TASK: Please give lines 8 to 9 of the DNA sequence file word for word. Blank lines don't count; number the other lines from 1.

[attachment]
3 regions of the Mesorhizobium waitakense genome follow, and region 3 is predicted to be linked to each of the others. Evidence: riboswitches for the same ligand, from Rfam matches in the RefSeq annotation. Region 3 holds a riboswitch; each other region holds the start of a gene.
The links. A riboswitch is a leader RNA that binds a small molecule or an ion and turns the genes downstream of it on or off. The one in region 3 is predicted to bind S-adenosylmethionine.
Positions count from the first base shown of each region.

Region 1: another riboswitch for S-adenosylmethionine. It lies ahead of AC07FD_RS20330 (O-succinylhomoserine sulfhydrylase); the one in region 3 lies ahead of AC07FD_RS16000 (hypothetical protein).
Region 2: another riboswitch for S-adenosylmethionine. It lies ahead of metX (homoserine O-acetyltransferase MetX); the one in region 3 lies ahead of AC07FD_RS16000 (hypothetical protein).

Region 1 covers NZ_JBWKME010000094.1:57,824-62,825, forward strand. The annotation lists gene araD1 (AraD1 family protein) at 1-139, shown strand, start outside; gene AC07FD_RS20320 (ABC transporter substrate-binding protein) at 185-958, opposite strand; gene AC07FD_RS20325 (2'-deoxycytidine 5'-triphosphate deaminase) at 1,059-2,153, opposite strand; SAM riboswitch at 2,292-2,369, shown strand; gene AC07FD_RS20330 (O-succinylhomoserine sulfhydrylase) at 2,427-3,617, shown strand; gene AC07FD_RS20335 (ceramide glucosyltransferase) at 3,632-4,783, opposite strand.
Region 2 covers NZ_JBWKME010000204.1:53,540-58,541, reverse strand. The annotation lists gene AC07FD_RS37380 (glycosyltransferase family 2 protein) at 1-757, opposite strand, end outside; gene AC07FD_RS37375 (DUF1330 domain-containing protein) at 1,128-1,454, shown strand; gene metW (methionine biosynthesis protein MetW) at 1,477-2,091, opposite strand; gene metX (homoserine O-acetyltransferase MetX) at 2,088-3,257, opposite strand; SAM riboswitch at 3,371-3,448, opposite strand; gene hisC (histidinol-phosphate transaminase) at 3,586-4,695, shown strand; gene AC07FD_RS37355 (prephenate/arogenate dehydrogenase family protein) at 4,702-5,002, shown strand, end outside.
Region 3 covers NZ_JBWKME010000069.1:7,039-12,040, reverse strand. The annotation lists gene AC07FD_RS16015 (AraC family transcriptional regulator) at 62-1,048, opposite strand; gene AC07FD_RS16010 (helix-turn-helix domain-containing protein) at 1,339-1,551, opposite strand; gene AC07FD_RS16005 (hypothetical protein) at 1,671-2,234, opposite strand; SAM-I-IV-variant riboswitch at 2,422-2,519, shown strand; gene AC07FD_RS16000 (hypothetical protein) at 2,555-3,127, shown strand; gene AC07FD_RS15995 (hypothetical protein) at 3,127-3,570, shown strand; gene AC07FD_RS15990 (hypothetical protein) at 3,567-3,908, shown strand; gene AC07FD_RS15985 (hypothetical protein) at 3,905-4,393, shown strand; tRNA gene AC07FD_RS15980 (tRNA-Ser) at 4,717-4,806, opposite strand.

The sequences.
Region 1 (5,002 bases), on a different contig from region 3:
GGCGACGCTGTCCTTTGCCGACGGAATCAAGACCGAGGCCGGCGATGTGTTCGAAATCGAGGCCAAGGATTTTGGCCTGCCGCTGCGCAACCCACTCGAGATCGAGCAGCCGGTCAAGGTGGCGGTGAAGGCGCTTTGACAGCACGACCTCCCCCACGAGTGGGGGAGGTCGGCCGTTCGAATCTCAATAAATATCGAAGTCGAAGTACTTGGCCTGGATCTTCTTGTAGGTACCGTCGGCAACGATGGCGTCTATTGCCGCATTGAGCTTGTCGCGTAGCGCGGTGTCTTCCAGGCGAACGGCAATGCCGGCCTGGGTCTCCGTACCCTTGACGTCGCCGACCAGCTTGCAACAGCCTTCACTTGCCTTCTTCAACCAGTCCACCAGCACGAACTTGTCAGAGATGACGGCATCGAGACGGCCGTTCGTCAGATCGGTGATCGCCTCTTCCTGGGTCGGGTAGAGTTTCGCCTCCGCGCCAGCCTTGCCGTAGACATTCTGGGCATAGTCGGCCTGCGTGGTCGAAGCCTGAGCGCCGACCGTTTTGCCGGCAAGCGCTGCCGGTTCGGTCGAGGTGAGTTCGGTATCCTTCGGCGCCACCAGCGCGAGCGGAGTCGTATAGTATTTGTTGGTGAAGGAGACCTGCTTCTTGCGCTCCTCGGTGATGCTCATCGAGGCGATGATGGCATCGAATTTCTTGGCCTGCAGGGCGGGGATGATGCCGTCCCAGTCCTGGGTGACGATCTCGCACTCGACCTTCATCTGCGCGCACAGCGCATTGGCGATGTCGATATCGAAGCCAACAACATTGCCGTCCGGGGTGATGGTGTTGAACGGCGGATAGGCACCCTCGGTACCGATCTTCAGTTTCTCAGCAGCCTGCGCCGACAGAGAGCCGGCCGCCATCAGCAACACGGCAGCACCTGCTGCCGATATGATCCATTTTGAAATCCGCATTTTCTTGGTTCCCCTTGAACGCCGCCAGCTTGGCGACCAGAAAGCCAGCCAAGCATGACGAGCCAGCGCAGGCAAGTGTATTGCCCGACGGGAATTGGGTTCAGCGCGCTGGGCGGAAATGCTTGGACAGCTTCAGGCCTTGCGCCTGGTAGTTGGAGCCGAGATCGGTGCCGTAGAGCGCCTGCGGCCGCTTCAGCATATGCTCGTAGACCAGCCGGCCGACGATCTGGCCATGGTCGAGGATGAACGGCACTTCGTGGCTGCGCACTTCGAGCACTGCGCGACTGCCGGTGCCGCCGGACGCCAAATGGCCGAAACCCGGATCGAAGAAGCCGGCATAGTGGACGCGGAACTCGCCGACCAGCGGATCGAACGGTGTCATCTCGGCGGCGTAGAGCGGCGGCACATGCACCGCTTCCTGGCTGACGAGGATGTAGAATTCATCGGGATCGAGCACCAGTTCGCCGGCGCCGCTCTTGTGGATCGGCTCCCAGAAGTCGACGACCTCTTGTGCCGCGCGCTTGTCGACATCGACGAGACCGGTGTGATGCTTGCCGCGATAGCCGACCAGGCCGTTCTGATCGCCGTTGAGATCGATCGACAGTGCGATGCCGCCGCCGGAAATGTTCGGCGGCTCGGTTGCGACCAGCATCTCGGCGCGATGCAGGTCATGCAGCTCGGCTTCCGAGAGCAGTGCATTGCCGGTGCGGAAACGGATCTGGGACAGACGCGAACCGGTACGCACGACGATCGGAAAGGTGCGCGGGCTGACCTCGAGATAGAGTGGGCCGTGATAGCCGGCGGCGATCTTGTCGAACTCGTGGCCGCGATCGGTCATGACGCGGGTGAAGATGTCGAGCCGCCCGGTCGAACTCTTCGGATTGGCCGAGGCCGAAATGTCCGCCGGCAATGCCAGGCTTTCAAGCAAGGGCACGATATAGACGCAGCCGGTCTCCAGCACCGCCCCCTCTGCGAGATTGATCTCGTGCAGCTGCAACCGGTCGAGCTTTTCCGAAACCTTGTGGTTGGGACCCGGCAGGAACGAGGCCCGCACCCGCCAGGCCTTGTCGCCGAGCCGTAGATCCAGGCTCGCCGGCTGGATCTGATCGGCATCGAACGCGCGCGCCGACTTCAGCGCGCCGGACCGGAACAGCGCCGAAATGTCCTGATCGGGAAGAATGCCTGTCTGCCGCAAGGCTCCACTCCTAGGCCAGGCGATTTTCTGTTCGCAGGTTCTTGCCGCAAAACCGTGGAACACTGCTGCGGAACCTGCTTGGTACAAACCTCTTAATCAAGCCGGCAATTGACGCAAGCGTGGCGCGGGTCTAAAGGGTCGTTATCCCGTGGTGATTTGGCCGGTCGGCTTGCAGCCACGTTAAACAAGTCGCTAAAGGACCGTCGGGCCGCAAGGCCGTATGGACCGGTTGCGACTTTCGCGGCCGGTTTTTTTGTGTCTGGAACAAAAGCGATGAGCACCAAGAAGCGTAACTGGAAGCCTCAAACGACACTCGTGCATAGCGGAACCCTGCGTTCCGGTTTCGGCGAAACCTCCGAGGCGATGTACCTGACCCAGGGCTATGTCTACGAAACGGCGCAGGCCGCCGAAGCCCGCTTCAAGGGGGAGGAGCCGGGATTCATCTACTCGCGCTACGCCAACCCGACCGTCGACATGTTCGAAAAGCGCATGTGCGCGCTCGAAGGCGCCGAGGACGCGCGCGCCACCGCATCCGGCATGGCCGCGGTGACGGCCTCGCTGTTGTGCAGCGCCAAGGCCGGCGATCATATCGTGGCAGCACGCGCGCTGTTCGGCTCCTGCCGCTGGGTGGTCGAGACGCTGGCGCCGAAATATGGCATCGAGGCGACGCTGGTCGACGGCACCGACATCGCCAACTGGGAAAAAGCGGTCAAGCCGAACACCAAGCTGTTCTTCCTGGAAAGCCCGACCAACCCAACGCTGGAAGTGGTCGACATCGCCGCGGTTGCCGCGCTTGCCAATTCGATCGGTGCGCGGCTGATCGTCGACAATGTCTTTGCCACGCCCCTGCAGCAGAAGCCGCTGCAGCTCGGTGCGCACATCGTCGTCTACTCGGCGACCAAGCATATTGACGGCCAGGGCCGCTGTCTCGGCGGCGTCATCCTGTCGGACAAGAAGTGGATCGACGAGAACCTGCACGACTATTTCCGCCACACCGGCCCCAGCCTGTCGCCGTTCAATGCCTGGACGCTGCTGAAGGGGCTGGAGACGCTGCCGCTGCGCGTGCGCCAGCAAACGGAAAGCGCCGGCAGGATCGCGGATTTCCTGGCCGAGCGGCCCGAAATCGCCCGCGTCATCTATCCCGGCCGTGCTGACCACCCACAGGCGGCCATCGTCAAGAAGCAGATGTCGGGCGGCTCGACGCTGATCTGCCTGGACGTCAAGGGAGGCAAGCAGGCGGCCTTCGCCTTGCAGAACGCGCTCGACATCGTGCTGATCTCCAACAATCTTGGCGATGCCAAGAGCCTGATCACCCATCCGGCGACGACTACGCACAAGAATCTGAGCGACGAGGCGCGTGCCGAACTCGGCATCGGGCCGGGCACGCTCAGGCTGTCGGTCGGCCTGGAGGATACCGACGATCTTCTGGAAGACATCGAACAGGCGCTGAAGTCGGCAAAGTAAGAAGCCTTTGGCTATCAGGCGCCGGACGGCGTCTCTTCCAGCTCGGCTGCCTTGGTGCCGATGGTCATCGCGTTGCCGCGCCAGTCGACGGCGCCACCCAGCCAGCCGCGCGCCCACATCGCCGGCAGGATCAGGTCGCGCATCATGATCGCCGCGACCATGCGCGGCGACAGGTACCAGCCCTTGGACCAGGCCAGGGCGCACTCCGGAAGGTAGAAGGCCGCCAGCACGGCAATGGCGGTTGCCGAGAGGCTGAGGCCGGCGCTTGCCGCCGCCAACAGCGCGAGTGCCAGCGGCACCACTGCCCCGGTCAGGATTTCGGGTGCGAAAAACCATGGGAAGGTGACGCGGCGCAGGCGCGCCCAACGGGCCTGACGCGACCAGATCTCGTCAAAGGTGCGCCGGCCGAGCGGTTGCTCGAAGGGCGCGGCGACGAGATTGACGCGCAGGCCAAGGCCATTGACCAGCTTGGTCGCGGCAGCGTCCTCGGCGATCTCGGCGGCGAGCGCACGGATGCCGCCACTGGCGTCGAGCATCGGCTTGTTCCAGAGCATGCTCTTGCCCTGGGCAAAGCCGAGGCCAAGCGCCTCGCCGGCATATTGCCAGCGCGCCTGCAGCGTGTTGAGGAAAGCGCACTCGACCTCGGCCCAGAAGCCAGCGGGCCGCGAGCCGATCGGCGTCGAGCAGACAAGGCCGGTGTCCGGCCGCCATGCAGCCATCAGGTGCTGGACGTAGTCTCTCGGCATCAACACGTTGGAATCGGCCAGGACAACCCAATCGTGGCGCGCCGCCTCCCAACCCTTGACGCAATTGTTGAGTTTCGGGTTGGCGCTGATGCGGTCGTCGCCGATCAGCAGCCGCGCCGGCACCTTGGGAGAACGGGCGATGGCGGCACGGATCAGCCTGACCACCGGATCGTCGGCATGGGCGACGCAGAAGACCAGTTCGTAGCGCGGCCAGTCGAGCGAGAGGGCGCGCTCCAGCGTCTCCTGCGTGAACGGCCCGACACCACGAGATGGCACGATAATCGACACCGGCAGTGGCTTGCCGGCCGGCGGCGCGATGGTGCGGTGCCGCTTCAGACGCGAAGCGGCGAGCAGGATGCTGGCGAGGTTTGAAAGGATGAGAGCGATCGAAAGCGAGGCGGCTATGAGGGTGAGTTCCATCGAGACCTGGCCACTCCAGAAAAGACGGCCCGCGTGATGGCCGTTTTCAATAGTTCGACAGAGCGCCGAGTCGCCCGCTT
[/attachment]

Region 3 covers NZ_JBWKME010000069.1:7,039-12,040, reverse strand. The annotation lists gene AC07FD_RS16015 (AraC family transcriptional regulator) at 62-1,048, opposite strand; gene AC07FD_RS16010 (helix-turn-helix domain-containing protein) at 1,339-1,551, opposite strand; gene AC07FD_RS16005 (hypothetical protein) at 1,671-2,234, opposite strand; SAM-I-IV-variant riboswitch at 2,422-2,519, shown strand; gene AC07FD_RS16000 (hypothetical protein) at 2,555-3,127, shown strand; gene AC07FD_RS15995 (hypothetical protein) at 3,127-3,570, shown strand; gene AC07FD_RS15990 (hypothetical protein) at 3,567-3,908, shown strand; gene AC07FD_RS15985 (hypothetical protein) at 3,905-4,393, shown strand; tRNA gene AC07FD_RS15980 (tRNA-Ser) at 4,717-4,806, opposite strand.

The sequences.